The basic principle in accepting a job offer is that there are none. Everyone has to deal with their urgency and make the best choice according to their set of personal circumstances - what might be the ideal job for you could be a dreadful job for someone else.
You can use the points that follow as a way to determine your priorities and compare the job you’ve been interviewed for against your current position. I also suggest to listen to your gut. Then use your logic to justify what you already feel to be the right decision.
The economic factor: Settling on the minimum salary pay
The minimum wage is the amount of compensation you think is absolutely required to accept the job offer - That is one dollar more than the sum you would get away from. Setting a number makes sure you’re getting paid what you are worth and helps avoid an unexpected negotiation session. Moreover, it’s important you take into account many more economic hidden factors that should determine your choice: such as benefits, relocation expenses, cost of living, and so forth. For instance, if you’ve been offered a job in a different geographic location, you might want to do some investigating about the suburban community where the new company is based and what would it cost you to maintain your current lifestyle in the new area.
However, unless you’re motivated solely by money, the paycheque isn’t the only consideration and some extra dollars might not be worth a change.
Measuring your learning and areas of improvement
As human beings, we love learning and developing new skills - If you are learning, you’ll never need to upgrade your resume. Do you have the opportunity to learn something new in your job? Do you get a chance to develop? If your answer to these questions is no, then you’d better recharge your LinkedIn profile. nYou canu0027t know where youu0027re going unless you know where you are - So, when it comes to look for new career opportunities, the first thing to do is to evaluate your professional background and assess your current skills and expertise. Second step to take from here is to go into a job analysis: don’t settle for a simple understanding of the job description. Ask questions, read more of what you’re going to do, how your work team is made up and what are the objectives of your role. Then compare the two considerations and identify how significant your career potential would be.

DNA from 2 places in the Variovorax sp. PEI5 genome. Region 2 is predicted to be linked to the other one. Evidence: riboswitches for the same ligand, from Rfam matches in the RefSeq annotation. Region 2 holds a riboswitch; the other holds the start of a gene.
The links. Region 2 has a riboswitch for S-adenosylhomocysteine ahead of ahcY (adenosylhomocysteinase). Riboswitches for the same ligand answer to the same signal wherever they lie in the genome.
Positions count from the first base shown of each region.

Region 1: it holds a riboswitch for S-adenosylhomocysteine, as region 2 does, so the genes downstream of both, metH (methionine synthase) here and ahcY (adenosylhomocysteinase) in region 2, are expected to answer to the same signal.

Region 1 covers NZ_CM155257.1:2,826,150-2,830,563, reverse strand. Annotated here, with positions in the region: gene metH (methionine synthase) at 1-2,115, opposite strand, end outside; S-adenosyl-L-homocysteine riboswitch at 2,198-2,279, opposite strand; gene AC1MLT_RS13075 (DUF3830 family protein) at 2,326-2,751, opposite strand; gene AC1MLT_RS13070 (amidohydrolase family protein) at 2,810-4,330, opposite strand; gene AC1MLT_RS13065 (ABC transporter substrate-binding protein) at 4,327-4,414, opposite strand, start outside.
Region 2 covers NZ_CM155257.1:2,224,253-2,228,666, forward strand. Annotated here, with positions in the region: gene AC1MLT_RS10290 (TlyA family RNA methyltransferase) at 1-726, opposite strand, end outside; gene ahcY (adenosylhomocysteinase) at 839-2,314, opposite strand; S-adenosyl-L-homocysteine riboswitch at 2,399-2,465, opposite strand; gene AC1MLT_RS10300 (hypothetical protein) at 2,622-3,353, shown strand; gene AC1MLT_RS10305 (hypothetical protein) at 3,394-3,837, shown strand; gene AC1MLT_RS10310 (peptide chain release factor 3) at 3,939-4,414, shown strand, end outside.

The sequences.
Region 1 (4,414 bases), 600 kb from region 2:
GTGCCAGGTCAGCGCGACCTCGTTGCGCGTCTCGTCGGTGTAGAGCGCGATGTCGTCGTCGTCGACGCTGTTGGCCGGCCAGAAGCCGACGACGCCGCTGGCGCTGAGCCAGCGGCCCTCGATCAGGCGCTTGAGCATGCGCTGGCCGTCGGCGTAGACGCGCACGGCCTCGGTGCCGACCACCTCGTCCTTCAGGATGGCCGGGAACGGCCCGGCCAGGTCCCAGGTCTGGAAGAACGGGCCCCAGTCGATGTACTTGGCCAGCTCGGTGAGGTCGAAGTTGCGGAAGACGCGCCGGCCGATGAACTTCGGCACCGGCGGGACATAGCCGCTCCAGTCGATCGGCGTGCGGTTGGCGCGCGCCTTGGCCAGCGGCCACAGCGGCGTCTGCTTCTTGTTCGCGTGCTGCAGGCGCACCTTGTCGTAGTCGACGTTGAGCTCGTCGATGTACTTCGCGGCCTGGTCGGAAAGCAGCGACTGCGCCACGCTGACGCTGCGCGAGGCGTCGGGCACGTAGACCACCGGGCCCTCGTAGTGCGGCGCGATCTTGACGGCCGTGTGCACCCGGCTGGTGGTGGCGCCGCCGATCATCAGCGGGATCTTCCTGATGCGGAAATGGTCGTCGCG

Clarifying your work values
Remember! Birds of the same feather flock together. It is important to feel comfortable in the environment that you are going to be working in. How do the employees look like? What’s the dress code? Try to spend some time in the office: What is it hung out on the walls? What do the wall designs and posters say? It’s important to figure out their company culture and if it’s a good fit for you.
Here at finder.com.au people need to go through a core values check list and only the guns who tick all the boxes are in! For instance, if you don’t like helping people save money and make peoples lives better, finder.com.au is not the right place for you to work in. What your core values are instead? You should make your own list and keep it in mind when comparing different job offers.
Benefits, privileges tax free
Last but not least, it shouldn’t be underestimated the fringe benefits you might receive from a new job. These are part of the compensation package and fall into two categories: indirect compensation and non-monetary compensation.
Indirect compensation can consist of freedom to fully customise your work station, free lunch and breakfast options supplied everyday, retirement programs or paid leave.
Non-monetary compensation is referred instead, to any benefit that does not involve tangible value. This includes career and social rewards such as job security, flexible hours and opportunity for growth, praise and recognition, task enjoyment and friendships.
Now you are ready to explore the finder.com.au career section and evaluate what job opening ideally suits you!